Wisdom teeth are typically the final set of molars people get in their early twenties – two in the back on the top gum line and two on the bottom gum line. They are called wisdom teeth, because they come in when the person reaches a mature age. It is said that wisdom teeth date back to the stone age, when peoples’ diets consisted of very rough, hard foods that needed to be ground properly to be digested, making jaws stronger and bigger, leaving more space for four extra teeth. Since dentists didn’t exist back then, the wisdom teeth would realign teeth by pushing them back together as they grew in, filling in the spots where teeth had previously been lost due to tooth decay. However, since our diets have changed over time and foods have become more accessible and processed, mouths don’t require the four extra teeth. We now have the need to remove wisdom teeth because they can cause realignment of existing tooth structures and jaw problems.
In many cases, wisdom teeth can position themselves horizontally, pushing against the adjacent teeth, causing pain to the nerves and jawbone. In very rare cases, between 5-10 percent of people, some or all of their wisdom teeth never erupt by breaking through the gum surface. At other times, if they do erupt, they sometimes only break through partially. A wisdom tooth at does not erupt or erupts partially is referred to as an “impacted” tooth. An impacted wisdom tooth creates an opening around the tooth in the soft tissue that collects bacteria and can lead to major tooth infections and toothache.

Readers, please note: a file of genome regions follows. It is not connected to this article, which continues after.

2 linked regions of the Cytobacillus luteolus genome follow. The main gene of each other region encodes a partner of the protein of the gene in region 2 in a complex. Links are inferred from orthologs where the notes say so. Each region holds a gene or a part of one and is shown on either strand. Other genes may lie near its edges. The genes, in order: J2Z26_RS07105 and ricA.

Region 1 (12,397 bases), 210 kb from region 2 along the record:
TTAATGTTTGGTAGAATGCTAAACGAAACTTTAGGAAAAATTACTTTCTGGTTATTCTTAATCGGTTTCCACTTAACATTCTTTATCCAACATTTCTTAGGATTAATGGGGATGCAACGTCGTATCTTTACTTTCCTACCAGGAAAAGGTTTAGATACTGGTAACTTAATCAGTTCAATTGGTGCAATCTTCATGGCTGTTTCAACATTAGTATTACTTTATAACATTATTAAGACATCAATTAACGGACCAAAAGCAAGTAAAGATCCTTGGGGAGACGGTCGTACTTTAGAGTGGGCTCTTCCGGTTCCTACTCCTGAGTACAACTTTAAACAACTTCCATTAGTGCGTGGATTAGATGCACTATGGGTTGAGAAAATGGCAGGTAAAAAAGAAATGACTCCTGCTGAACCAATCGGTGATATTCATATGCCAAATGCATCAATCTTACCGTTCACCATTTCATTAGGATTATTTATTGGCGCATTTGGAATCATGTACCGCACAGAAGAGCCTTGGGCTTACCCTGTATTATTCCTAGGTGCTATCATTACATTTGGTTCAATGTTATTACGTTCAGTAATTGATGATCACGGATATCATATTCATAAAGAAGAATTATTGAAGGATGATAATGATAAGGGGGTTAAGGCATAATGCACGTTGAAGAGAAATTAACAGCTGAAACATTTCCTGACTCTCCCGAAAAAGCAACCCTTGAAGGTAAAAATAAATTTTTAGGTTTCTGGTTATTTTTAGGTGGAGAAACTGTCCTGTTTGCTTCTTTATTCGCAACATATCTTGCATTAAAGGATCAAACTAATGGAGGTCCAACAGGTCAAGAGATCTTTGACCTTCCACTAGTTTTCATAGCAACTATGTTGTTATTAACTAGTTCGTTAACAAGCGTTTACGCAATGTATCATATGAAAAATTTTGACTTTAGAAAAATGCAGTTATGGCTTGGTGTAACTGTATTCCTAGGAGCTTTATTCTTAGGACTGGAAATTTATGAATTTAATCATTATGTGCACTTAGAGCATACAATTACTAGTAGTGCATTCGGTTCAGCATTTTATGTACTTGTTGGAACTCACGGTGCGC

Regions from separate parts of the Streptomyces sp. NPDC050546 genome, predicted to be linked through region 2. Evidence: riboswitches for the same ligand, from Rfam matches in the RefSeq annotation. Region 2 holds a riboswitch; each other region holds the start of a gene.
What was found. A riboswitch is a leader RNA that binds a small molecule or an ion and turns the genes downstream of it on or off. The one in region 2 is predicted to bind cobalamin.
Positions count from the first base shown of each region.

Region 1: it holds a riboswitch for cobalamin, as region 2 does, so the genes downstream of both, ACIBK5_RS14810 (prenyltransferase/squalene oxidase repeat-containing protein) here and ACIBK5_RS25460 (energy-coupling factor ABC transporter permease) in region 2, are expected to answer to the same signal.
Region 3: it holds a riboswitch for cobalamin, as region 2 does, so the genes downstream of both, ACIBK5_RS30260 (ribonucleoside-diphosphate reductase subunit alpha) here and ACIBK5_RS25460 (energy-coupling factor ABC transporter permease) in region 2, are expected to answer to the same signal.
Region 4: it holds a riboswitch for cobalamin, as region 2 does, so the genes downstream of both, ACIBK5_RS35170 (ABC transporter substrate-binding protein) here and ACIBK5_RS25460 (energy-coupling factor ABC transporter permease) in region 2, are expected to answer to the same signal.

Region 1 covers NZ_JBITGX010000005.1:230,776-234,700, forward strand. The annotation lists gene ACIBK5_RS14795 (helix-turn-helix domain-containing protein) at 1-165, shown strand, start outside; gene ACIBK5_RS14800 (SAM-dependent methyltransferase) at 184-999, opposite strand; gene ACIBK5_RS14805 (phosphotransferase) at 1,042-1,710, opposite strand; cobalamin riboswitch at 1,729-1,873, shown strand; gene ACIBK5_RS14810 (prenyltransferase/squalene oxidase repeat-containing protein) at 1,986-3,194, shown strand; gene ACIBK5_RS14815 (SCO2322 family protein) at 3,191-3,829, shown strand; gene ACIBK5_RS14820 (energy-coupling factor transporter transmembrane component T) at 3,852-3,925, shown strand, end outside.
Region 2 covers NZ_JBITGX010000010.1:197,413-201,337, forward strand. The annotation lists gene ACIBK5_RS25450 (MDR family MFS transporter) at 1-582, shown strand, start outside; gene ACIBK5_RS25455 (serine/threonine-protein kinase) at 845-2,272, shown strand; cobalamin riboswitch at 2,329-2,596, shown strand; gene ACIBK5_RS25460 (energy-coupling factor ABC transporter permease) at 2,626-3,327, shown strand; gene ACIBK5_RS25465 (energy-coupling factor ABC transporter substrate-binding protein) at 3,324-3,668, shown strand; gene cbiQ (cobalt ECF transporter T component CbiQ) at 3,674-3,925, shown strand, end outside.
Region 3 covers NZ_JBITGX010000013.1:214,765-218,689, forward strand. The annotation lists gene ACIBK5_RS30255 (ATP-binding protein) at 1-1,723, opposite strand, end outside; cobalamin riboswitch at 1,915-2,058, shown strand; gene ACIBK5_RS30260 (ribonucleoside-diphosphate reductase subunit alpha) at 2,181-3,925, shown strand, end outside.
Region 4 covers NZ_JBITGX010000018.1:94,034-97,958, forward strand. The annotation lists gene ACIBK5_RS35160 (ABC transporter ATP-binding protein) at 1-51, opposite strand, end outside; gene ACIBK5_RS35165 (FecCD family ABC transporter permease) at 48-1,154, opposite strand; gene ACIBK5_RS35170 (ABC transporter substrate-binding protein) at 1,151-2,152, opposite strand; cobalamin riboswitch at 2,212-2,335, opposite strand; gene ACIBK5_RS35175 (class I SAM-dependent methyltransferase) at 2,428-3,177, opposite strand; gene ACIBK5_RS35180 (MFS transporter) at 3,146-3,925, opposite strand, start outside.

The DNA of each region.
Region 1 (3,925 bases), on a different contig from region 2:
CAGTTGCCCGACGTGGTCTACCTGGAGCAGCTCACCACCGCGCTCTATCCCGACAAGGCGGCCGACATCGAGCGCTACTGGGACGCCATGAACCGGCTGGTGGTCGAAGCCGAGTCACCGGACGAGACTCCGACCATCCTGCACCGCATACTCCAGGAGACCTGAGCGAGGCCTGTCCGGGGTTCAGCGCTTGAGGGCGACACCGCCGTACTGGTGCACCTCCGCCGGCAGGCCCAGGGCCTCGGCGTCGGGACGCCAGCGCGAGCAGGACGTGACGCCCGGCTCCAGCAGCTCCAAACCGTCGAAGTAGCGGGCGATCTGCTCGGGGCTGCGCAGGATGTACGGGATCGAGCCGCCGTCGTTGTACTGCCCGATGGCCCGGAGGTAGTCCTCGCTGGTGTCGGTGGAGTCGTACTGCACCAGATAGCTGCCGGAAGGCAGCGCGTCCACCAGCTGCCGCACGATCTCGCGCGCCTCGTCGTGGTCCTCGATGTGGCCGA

Your dentist will examine your wisdom teeth and determine if they need to be extracted. If removal is necessary, your dentist can extract all four wisdom teeth at the same time, depending on the individual situation. Before removal, the surrounding tissue will be numbed by local anesthesia. In some cases, your dentist might decide that general anesthesia is appropriate to make sure the experience is as comfortable as possible for the patient. Depending on the anesthesia given, patients may need someone to drive them to and from their appointment.
On average, recovery time last about two days. The first day, the patient might experience some bleeding, facial swelling and might need some antibiotics or pain medication. A liquid diet is suggested since chewing can be a problem if numbing is still present, in which case patients could possibly chew on their own tongue and not realize it.
After the first 24 hours, facial swelling should decrease and the area needs to be rinsed with warm water to avoid developing dry socket, a condition in which a blood clot failed to form in the tooth socket to help it close up. It’s important to keep the area clean to avoid bacteria built up until the socket can heal completely. This might take a few days.
If you feel you might need your wisdom teeth extracted, consult your dentist to talk about all your options and voice any questions or concerns.